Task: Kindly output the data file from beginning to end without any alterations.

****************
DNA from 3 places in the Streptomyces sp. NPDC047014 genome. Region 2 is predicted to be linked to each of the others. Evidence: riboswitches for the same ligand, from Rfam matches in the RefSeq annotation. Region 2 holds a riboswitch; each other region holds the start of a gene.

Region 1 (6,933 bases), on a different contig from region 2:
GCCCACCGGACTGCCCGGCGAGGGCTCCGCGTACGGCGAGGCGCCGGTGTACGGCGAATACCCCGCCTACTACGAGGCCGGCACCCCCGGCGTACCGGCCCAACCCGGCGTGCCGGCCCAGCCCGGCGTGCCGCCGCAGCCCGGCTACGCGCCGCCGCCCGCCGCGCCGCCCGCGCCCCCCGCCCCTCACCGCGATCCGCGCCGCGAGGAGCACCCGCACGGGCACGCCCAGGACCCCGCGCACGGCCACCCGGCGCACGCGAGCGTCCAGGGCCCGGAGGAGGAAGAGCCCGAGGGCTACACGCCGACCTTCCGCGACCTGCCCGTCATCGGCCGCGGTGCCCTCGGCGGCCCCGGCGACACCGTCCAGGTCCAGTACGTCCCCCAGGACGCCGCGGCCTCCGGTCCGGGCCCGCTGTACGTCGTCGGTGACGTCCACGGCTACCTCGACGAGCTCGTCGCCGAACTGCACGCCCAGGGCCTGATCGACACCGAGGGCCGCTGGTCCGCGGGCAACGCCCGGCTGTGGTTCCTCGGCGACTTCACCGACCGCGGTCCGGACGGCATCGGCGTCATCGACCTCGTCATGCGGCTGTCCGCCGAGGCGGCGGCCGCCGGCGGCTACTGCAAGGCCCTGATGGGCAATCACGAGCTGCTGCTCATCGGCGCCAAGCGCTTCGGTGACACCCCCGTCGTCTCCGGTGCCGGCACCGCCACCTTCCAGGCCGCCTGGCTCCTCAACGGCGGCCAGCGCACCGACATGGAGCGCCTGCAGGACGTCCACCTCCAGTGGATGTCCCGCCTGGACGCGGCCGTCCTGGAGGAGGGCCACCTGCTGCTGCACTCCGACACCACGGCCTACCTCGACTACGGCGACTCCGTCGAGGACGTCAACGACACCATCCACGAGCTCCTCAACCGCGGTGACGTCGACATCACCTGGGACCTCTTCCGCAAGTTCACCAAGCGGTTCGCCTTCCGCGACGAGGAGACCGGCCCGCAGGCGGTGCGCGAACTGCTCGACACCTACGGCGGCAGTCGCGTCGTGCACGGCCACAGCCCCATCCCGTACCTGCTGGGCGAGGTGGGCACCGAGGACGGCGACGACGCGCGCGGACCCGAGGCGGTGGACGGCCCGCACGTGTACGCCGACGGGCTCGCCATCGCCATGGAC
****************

DNA from 3 places in the Streptomyces sp. NPDC047014 genome. Region 2 is predicted to be linked to each of the others. Evidence: riboswitches for the same ligand, from Rfam matches in the RefSeq annotation. Region 2 holds a riboswitch; each other region holds the start of a gene.

Region 1 (6,933 bases), on a different contig from region 2:
GCCCACCGGACTGCCCGGCGAGGGCTCCGCGTACGGCGAGGCGCCGGTGTACGGCGAATACCCCGCCTACTACGAGGCCGGCACCCCCGGCGTACCGGCCCAACCCGGCGTGCCGGCCCAGCCCGGCGTGCCGCCGCAGCCCGGCTACGCGCCGCCGCCCGCCGCGCCGCCCGCGCCCCCCGCCCCTCACCGCGATCCGCGCCGCGAGGAGCACCCGCACGGGCACGCCCAGGACCCCGCGCACGGCCACCCGGCGCACGCGAGCGTCCAGGGCCCGGAGGAGGAAGAGCCCGAGGGCTACACGCCGACCTTCCGCGACCTGCCCGTCATCGGCCGCGGTGCCCTCGGCGGCCCCGGCGACACCGTCCAGGTCCAGTACGTCCCCCAGGACGCCGCGGCCTCCGGTCCGGGCCCGCTGTACGTCGTCGGTGACGTCCACGGCTACCTCGACGAGCTCGTCGCCGAACTGCACGCCCAGGGCCTGATCGACACCGAGGGCCGCTGGTCCGCGGGCAACGCCCGGCTGTGGTTCCTCGGCGACTTCACCGACCGCGGTCCGGACGGCATCGGCGTCATCGACCTCGTCATGCGGCTGTCCGCCGAGGCGGCGGCCGCCGGCGGCTACTGCAAGGCCCTGATGGGCAATCACGAGCTGCTGCTCATCGGCGCCAAGCGCTTCGGTGACACCCCCGTCGTCTCCGGTGCCGGCACCGCCACCTTCCAGGCCGCCTGGCTCCTCAACGGCGGCCAGCGCACCGACATGGAGCGCCTGCAGGACGTCCACCTCCAGTGGATGTCCCGCCTGGACGCGGCCGTCCTGGAGGAGGGCCACCTGCTGCTGCACTCCGACACCACGGCCTACCTCGACTACGGCGACTCCGTCGAGGACGTCAACGACACCATCCACGAGCTCCTCAACCGCGGTGACGTCGACATCACCTGGGACCTCTTCCGCAAGTTCACCAAGCGGTTCGCCTTCCGCGACGAGGAGACCGGCCCGCAGGCGGTGCGCGAACTGCTCGACACCTACGGCGGCAGTCGCGTCGTGCACGGCCACAGCCCCATCCCGTACCTGCTGGGCGAGGTGGGCACCGAGGACGGCGACGACGCGCGCGGACCCGAGGCGGTGGACGGCCCGCACGTGTACGCCGACGGGCTCGCCATCGCCATGGAC